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Record identifier : 568090
Personal Name - Primary Intelectual Responsibility : Sidel, Allison B.
Title and statement of responsibility : Creative thinking, sustained attention, and intelligence in school-age children with attention-deficit/hyperactivity disorder [Thesis]
Publication, Distribution,Etc. : Fairleigh Dickinson University, 2007
Language of the Item : eng
Dissertation of thesis details and type of degree : Ph.D.
Body granting the degree : , Fairleigh Dickinson University
Summary or Abstract : This study examined the relationship among creative thinking, sustained attention, and intelligence in a school-age ADHD population. The literature suggests that children with ADHD exhibit significant deficits in executive functioning, which leads many to conclude that they will also exhibit deficits in other areas of executive functioning, such as creative thinking. However, there is some evidence to suggest that individuals with looser attentional controls can make associations between remote ideas and subsequently elicit more creative thought. A scarcity of research exists in this area, and to date no study has examined sustained attention in children with ADHD and how it relates to creative thinking and intelligence. A sample of sixty-three children, ages six to twelve years, who voluntarily participated in a larger study at New York Presbyterian Hospital - Weill Medical College of Cornell University, Westchester Division, were included. Trained graduate students administered the Test of Variables of Attention (T.O.V.A.), the Wechsler Abbreviated Scale of Intelligence (WASI), and the Alternate Uses Test (AUT) to participants. Clinical diagnoses were assigned by the Diagnostic Interview for Children and Adolescents (Parent Version) and confirmed by a clinical interview with the parent conducted by a licensed psychologist. Results of correlational analyses found no significant relationship between the AUT and T.O.V.A. variables; a better performance on the WASI was associated with a better performance on many of the T.O.V.A. variables; and a better performance on the WASI was associated with a better performance on some of the AUT variables. Age correlated highly with many of the study variables, most notably the AUT variables, confounding the results. A regression analysis found that age and the WASI Full-4 IQ were predictive of the AUT fluency score; age and VIQ were predictive of the flexibility score; and age and the Vocabulary subtest were predictive of the originality score. These results suggest that creative thinking increases with age in children with ADHD, and therefore age should be controlled for in studies of creative thinking in this population. Additional research including a broader range of creative thinking, attentional, fluency, and executive function measures is suggested..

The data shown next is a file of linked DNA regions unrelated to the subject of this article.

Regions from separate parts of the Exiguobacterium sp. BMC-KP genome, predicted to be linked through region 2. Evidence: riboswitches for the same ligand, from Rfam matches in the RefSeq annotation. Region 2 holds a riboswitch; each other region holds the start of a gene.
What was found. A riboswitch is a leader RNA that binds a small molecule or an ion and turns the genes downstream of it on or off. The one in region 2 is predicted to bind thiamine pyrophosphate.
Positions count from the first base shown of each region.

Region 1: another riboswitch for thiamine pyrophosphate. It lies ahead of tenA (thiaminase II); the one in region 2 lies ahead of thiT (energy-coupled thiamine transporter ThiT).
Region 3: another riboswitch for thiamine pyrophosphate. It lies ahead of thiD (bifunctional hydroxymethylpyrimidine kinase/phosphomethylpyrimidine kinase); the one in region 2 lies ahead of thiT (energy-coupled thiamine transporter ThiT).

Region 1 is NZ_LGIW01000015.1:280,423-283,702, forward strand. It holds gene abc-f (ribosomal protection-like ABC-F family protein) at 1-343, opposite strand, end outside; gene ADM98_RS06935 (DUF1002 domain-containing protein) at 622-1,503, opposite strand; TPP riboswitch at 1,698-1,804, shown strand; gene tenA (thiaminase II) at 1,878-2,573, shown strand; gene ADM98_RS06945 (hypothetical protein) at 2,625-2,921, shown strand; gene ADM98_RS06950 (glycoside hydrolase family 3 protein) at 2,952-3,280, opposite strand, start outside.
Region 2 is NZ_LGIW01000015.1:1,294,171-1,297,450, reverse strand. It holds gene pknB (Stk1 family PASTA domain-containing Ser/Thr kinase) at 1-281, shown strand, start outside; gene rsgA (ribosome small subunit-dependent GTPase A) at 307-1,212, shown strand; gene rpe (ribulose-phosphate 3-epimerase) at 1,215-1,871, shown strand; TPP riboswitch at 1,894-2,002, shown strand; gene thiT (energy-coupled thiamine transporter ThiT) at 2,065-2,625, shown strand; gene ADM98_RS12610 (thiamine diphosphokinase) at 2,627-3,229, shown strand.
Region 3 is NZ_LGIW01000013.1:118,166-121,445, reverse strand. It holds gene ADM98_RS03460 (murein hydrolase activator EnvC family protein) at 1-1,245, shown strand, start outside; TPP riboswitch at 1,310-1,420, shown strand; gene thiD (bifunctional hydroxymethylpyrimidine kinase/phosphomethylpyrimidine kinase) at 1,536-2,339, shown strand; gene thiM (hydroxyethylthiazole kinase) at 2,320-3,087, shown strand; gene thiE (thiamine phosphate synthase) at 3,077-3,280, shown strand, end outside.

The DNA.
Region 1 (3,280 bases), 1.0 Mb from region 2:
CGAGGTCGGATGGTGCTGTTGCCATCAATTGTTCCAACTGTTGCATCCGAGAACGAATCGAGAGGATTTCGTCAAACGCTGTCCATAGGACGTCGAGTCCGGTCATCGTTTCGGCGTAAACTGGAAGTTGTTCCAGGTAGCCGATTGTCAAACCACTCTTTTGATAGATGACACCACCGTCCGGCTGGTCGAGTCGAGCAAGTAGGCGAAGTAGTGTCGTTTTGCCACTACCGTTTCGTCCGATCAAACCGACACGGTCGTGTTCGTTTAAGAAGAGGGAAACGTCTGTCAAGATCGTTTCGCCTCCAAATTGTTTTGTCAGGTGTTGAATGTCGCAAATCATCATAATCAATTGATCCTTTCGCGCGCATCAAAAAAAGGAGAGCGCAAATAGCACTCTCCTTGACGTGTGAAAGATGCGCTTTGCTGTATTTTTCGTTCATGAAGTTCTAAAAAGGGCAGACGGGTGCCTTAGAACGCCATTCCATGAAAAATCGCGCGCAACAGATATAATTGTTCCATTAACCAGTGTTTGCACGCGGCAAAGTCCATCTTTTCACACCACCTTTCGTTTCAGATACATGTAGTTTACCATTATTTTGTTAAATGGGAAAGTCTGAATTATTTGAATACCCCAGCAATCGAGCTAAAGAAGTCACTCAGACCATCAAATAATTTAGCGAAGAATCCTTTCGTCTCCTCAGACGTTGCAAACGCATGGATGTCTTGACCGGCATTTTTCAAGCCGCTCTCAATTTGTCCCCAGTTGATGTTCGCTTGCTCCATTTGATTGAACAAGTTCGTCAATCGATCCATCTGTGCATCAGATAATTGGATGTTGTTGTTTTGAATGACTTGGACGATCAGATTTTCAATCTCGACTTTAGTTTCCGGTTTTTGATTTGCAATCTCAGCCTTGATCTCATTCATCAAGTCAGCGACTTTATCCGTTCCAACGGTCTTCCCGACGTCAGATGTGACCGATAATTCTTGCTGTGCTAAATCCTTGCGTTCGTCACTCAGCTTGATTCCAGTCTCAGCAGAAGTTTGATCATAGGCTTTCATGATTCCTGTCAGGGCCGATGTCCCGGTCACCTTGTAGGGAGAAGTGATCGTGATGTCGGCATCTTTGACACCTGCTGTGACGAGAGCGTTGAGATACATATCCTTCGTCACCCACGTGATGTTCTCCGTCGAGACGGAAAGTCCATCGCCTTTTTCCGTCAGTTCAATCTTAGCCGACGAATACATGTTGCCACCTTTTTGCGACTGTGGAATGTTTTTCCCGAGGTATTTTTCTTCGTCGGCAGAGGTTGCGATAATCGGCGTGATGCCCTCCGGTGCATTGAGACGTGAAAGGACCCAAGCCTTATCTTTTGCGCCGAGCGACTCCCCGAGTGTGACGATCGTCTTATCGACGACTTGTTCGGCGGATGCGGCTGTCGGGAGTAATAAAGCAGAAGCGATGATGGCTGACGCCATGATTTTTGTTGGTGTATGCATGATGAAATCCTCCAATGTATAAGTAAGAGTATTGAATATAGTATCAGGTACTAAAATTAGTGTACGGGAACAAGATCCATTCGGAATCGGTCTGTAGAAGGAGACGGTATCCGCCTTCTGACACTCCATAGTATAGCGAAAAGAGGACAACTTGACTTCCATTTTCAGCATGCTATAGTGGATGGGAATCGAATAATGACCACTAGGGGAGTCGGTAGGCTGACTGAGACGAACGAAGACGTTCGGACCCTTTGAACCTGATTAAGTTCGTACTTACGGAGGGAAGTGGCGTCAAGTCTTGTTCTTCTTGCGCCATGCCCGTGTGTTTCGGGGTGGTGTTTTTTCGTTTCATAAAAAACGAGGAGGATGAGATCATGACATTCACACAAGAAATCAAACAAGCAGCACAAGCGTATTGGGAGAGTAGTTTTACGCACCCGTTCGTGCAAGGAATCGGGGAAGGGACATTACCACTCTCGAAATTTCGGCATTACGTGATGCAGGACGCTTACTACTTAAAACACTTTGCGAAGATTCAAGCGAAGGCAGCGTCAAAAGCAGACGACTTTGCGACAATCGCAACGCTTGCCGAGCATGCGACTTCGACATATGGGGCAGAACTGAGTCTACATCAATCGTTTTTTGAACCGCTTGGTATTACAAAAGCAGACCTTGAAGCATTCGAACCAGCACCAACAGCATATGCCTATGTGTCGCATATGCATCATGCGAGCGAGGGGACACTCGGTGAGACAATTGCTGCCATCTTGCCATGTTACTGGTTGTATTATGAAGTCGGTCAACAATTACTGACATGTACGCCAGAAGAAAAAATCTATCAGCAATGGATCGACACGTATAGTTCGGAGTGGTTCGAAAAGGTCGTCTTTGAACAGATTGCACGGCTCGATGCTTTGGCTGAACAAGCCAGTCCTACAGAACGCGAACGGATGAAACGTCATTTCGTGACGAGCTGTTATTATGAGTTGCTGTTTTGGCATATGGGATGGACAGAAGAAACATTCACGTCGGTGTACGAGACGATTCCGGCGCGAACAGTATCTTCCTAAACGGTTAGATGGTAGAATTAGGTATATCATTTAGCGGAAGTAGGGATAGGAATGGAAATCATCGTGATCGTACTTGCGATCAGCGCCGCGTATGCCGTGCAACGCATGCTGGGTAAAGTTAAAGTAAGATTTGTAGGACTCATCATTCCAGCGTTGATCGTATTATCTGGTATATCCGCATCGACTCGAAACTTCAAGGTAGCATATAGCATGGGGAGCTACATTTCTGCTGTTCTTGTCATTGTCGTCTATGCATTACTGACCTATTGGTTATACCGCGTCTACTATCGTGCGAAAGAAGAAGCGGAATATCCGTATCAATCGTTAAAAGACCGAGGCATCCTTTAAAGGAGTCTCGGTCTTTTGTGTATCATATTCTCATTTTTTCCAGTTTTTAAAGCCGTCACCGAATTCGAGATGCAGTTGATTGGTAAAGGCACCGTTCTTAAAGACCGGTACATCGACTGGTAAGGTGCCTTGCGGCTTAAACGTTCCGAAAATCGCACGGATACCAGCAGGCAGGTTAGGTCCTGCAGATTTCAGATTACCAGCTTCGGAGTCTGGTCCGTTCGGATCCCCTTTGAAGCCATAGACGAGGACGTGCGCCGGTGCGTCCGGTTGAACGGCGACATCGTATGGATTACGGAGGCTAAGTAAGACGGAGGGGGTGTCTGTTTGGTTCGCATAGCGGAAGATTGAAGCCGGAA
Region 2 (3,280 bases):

Topical Name Used as Subject : Psychotherapy
Information of biblio record : TL
 
 
 
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